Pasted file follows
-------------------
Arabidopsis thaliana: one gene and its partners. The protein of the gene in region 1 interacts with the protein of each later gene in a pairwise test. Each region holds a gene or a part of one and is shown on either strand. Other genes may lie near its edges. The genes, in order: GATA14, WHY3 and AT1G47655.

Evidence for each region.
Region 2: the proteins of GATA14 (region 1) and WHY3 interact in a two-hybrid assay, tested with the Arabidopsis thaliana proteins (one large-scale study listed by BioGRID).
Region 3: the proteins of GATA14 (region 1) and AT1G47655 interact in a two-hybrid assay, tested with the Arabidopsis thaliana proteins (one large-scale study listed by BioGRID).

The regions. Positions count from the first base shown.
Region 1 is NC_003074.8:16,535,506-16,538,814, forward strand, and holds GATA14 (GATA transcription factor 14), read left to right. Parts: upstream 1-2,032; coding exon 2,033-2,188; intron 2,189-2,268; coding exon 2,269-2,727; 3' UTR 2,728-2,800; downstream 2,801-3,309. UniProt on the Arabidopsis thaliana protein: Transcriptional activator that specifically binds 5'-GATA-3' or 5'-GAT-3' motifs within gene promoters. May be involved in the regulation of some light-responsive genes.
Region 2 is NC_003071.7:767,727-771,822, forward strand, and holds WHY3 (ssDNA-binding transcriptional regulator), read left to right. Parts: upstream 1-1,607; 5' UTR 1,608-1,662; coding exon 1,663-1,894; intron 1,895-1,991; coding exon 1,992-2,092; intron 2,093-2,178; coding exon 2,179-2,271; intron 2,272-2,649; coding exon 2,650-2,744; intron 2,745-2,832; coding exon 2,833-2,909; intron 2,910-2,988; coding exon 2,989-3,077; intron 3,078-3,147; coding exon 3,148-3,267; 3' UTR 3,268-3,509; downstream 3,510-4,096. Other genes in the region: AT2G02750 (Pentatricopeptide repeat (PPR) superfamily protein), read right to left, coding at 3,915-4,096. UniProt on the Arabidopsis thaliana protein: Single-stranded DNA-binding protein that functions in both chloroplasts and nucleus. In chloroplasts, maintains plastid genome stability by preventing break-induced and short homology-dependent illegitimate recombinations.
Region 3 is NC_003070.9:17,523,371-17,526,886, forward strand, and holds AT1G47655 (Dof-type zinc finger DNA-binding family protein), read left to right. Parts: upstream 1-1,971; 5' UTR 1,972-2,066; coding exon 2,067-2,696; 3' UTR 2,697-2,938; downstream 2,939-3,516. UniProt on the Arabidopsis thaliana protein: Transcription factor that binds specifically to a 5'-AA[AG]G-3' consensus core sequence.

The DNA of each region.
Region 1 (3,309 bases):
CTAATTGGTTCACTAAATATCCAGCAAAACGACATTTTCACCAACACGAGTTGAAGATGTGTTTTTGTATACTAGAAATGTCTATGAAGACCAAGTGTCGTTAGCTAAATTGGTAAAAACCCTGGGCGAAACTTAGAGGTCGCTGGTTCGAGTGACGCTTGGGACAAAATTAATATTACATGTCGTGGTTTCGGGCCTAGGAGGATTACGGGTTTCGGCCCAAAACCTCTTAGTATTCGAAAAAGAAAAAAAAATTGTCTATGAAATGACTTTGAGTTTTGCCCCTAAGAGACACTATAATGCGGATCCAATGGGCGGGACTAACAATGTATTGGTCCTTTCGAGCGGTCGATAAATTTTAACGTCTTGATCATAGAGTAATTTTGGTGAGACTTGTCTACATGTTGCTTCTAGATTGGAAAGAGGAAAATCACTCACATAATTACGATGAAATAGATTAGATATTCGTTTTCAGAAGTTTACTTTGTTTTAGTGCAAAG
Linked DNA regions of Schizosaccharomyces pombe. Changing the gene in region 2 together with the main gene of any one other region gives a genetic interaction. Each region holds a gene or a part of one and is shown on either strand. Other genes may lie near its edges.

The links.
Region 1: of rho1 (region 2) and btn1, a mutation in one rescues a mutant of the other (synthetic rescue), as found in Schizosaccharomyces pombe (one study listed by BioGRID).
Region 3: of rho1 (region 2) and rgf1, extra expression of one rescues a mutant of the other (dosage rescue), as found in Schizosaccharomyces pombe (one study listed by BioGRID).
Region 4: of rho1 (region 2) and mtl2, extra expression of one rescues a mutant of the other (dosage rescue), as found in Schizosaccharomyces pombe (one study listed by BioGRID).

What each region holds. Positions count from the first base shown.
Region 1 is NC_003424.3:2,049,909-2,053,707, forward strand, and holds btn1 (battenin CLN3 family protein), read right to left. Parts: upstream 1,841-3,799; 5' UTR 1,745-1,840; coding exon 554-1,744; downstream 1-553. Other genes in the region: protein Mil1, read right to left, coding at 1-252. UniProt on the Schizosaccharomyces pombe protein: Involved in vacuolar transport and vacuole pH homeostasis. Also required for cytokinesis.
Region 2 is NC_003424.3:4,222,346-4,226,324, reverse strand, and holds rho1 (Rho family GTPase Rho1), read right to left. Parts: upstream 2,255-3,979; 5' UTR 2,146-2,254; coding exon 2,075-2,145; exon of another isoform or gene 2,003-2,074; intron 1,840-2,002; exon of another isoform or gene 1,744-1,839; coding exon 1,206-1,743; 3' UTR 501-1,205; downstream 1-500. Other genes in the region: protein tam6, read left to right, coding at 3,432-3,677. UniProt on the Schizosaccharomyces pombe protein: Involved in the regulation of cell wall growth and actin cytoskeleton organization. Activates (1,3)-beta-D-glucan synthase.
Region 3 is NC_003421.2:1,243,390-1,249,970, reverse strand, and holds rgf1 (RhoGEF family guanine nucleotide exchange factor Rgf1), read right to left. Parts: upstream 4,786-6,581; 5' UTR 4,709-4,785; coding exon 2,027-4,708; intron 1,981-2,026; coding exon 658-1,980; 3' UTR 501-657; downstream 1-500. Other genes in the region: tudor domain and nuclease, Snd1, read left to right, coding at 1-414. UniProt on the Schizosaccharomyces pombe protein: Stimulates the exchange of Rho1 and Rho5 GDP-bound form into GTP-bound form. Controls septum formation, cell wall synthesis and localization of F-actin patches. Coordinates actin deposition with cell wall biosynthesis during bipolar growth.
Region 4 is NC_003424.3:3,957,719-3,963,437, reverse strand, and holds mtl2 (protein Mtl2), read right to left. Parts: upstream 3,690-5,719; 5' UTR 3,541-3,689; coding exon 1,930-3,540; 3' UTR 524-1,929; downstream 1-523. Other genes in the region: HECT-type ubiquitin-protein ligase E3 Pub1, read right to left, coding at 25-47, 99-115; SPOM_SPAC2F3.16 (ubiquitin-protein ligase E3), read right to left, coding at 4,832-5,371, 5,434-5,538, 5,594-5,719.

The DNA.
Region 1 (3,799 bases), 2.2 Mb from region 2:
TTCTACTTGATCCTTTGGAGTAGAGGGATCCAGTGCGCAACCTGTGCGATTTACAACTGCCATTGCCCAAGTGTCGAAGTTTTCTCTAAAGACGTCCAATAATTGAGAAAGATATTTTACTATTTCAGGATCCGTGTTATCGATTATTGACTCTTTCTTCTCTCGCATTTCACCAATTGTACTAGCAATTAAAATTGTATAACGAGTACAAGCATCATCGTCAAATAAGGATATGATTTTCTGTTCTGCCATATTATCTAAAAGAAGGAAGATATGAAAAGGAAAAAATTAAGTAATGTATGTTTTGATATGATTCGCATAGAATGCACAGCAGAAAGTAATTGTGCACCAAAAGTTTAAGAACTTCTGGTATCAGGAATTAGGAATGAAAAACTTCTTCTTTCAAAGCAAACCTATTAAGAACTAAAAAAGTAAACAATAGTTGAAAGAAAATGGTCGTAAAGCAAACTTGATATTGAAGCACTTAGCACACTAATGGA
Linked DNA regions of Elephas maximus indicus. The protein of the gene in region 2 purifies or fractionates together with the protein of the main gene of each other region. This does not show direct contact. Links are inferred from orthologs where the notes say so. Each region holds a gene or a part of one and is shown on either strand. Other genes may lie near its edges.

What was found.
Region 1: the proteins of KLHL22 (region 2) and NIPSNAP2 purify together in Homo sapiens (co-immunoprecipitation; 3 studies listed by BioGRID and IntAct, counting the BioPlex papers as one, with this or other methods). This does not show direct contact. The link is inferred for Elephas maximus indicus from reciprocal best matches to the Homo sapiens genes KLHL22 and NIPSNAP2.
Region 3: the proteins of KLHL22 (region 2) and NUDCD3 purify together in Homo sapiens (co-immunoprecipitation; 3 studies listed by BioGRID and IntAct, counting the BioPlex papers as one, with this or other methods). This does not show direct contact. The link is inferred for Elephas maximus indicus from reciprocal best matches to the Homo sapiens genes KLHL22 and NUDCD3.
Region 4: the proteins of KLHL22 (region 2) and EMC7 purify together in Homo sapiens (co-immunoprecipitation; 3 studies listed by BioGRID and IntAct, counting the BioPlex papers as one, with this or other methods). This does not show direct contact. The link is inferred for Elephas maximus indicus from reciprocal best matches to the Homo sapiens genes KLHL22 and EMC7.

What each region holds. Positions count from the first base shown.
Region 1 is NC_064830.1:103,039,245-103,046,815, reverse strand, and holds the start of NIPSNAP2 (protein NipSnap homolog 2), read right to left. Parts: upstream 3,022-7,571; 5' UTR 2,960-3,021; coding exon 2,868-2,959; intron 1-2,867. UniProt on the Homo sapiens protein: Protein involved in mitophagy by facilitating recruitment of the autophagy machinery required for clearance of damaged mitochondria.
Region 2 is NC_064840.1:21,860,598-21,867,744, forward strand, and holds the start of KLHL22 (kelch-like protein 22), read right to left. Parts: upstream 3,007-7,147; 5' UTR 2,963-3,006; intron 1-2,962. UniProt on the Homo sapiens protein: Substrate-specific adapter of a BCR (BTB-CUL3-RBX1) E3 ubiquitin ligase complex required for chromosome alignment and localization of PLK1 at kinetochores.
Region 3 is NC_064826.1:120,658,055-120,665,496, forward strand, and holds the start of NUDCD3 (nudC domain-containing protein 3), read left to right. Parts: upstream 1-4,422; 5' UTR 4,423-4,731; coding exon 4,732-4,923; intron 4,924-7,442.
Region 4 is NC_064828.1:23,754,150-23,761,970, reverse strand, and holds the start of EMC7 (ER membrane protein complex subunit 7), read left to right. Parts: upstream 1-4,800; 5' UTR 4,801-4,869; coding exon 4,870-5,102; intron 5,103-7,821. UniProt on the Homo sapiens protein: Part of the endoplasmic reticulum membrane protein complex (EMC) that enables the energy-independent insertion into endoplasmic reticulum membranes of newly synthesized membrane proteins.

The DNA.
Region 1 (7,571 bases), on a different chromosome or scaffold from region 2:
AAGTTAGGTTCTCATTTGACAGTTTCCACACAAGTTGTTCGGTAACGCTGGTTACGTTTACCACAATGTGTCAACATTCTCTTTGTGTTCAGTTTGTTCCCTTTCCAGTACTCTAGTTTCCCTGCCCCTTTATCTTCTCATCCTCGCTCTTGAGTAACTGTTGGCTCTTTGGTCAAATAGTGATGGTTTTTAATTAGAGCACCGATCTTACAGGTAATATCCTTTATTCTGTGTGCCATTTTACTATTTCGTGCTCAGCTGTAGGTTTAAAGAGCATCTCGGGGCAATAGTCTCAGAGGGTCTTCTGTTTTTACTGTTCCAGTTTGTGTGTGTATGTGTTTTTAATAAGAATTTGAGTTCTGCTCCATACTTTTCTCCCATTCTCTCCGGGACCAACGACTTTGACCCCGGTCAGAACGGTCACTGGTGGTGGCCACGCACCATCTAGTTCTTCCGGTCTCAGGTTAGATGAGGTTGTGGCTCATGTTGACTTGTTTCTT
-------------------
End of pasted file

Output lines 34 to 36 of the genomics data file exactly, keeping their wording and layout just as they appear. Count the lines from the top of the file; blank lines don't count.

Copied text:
Region 4 is NC_064828.1:23,754,150-23,761,970, reverse strand, and holds the start of EMC7 (ER membrane protein complex subunit 7), read left to right. Parts: upstream 1-4,800; 5' UTR 4,801-4,869; coding exon 4,870-5,102; intron 5,103-7,821. UniProt on the Homo sapiens protein: Part of the endoplasmic reticulum membrane protein complex (EMC) that enables the energy-independent insertion into endoplasmic reticulum membranes of newly synthesized membrane proteins.

The DNA.
Region 1 (7,571 bases), on a different chromosome or scaffold from region 2: